|Millet flour||Full-Fat Soy Flour|
|Energy||382 kcal||434 kcal|
|Carbs||75.1 g||31.9 g|
|Sugar||1.66 g||7.5 g|
|Fiber||3.5 g||9.6 g|
|Protein||10.8 g||37.8 g|
|Fat||4.25 g||20.6 g|
|Saturated Fat||0.536 g||2.99 g|
Millet flour vs Full-Fat Soy Flour Calories
Most calories in raw grains and legumes come from carbs. Peanuts are an exception here, but they are often considered a nut instead of a legume because of their nutritional profile.
Comparing millet flour vs full-fat soy flour for weight loss, millet flour is slightly lower in calories, with 382 calories per 100 grams, compared to 434 calories per 100 grams of full-fat soy flour.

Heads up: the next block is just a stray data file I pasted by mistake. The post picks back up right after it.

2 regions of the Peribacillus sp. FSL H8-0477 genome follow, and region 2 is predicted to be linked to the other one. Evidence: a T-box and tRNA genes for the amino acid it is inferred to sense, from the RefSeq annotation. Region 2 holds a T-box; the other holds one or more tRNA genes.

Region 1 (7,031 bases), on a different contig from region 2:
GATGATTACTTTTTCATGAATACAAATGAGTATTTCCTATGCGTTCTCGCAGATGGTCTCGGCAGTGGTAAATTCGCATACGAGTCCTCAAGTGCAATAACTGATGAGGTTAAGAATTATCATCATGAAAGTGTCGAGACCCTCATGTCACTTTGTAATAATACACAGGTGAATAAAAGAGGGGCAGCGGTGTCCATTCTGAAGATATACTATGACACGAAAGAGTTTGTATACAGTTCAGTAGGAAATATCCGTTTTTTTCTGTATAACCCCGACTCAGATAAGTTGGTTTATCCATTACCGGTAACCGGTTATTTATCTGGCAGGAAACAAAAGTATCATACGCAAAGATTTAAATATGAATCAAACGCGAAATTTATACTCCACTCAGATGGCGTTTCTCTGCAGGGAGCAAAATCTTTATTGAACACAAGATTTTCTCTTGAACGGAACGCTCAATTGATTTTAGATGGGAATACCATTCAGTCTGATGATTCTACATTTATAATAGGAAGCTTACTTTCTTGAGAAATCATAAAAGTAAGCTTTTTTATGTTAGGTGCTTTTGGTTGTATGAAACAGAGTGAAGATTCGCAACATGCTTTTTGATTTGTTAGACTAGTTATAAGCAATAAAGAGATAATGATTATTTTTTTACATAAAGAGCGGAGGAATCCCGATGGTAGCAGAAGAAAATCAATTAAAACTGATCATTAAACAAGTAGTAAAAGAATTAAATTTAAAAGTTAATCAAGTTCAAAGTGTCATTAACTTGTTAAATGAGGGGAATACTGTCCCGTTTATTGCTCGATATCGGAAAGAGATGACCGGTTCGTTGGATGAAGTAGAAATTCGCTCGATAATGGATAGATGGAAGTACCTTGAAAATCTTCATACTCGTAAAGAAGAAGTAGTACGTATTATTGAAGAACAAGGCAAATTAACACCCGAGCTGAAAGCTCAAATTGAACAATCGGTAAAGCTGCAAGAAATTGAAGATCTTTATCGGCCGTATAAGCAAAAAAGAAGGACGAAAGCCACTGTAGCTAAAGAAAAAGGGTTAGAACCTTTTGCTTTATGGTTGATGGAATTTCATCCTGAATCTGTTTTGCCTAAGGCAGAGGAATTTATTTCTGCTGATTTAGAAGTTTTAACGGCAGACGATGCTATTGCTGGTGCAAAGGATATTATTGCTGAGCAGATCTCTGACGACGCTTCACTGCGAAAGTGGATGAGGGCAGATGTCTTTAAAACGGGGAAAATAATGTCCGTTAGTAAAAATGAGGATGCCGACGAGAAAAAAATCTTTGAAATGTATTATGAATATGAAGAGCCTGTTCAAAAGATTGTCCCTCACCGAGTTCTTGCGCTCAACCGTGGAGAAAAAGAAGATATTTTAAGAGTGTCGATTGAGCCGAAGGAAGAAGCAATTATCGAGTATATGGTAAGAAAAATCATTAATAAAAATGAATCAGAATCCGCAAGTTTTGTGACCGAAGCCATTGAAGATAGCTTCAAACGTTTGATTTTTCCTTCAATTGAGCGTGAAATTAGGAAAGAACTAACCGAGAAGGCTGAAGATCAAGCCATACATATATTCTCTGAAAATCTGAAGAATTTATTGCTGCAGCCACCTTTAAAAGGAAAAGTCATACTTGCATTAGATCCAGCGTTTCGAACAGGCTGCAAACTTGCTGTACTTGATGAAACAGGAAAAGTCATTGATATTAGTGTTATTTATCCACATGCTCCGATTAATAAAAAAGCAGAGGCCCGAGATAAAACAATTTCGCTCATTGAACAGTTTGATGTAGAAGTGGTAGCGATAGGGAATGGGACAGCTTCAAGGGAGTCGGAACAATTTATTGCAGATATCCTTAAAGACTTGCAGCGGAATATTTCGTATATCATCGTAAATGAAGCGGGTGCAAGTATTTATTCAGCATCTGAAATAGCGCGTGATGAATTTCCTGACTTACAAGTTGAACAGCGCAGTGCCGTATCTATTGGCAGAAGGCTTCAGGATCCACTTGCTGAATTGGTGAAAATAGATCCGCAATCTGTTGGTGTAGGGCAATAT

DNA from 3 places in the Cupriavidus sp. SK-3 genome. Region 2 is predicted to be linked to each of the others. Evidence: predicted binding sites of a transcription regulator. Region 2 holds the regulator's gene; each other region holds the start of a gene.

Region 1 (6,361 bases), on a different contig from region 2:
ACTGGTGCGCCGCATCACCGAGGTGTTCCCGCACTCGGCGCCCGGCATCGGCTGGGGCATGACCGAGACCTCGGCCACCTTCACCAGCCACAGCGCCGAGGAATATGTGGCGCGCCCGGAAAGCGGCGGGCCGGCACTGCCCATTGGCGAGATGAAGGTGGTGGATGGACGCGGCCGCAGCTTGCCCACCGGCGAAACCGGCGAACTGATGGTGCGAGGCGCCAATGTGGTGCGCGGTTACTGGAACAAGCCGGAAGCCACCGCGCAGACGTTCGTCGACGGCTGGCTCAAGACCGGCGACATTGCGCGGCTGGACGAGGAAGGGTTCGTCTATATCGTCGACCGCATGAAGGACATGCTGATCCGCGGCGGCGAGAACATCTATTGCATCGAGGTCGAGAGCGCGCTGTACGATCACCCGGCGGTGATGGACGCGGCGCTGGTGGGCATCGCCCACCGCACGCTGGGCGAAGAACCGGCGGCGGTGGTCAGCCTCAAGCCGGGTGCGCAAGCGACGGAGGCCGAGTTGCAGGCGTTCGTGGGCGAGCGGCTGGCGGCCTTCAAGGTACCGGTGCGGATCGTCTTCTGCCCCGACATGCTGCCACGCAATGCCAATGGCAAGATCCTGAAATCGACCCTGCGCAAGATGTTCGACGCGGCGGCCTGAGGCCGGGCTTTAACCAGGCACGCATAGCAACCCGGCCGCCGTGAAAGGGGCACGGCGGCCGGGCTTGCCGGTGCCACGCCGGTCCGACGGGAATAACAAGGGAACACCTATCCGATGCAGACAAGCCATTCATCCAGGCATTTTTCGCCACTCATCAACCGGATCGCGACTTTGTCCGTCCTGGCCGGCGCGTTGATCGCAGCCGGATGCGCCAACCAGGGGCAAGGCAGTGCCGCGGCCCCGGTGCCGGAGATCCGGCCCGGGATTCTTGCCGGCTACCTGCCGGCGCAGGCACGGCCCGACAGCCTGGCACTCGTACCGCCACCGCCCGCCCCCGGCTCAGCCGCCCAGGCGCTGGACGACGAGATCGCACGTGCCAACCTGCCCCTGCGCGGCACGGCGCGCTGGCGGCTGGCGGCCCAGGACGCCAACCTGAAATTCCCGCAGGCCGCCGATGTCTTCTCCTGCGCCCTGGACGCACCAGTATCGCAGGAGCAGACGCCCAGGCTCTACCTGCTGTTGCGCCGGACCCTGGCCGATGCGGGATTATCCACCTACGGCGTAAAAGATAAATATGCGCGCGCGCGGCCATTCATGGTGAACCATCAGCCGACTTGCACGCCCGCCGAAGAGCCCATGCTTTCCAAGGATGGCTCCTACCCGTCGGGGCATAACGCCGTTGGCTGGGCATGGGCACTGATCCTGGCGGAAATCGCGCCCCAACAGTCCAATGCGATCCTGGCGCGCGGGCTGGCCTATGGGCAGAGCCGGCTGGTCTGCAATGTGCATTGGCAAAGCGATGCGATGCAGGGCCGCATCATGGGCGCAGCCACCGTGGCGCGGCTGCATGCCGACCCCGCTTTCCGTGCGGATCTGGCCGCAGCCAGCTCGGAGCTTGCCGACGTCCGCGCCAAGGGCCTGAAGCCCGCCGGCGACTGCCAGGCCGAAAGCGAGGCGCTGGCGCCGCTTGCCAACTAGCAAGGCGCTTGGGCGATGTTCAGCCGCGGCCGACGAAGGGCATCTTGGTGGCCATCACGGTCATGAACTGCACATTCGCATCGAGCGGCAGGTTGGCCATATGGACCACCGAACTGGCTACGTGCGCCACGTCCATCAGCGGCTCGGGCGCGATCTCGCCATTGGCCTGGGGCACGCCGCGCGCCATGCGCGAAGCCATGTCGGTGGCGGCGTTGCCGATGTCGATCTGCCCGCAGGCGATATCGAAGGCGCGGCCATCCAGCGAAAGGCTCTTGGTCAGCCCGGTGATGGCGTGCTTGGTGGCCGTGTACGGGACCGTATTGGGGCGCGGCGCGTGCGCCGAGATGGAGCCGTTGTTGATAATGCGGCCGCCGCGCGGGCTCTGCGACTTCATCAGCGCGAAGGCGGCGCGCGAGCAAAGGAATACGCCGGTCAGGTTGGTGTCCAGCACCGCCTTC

However, both millet flour and full-fat soy flour can and should be a part of a healthy diet, and neither one shouldn’t be avoided if you’re looking to lose weight.
Millet flour vs Full-Fat Soy Flour Protein
Legumes and most legume products, including millet flour and full-fat soy flour, are important sources of plant-based protein.
Full-Fat Soy Flour offers around 71% more protein than millet flour.
Full-Fat Soy Flour has 37.8 grams of protein per 100 grams, while millet flour has 10.8 grams of protein per 100 grams.
Millet flour vs Full-Fat Soy Flour Carbs
Counting carbs can be important for some people for different reasons, including blood sugar control, weight management, or athletic performance.
It’s also important for people on a keto diet, so let’s compare the carbs content in millet flour and full-fat soy flour.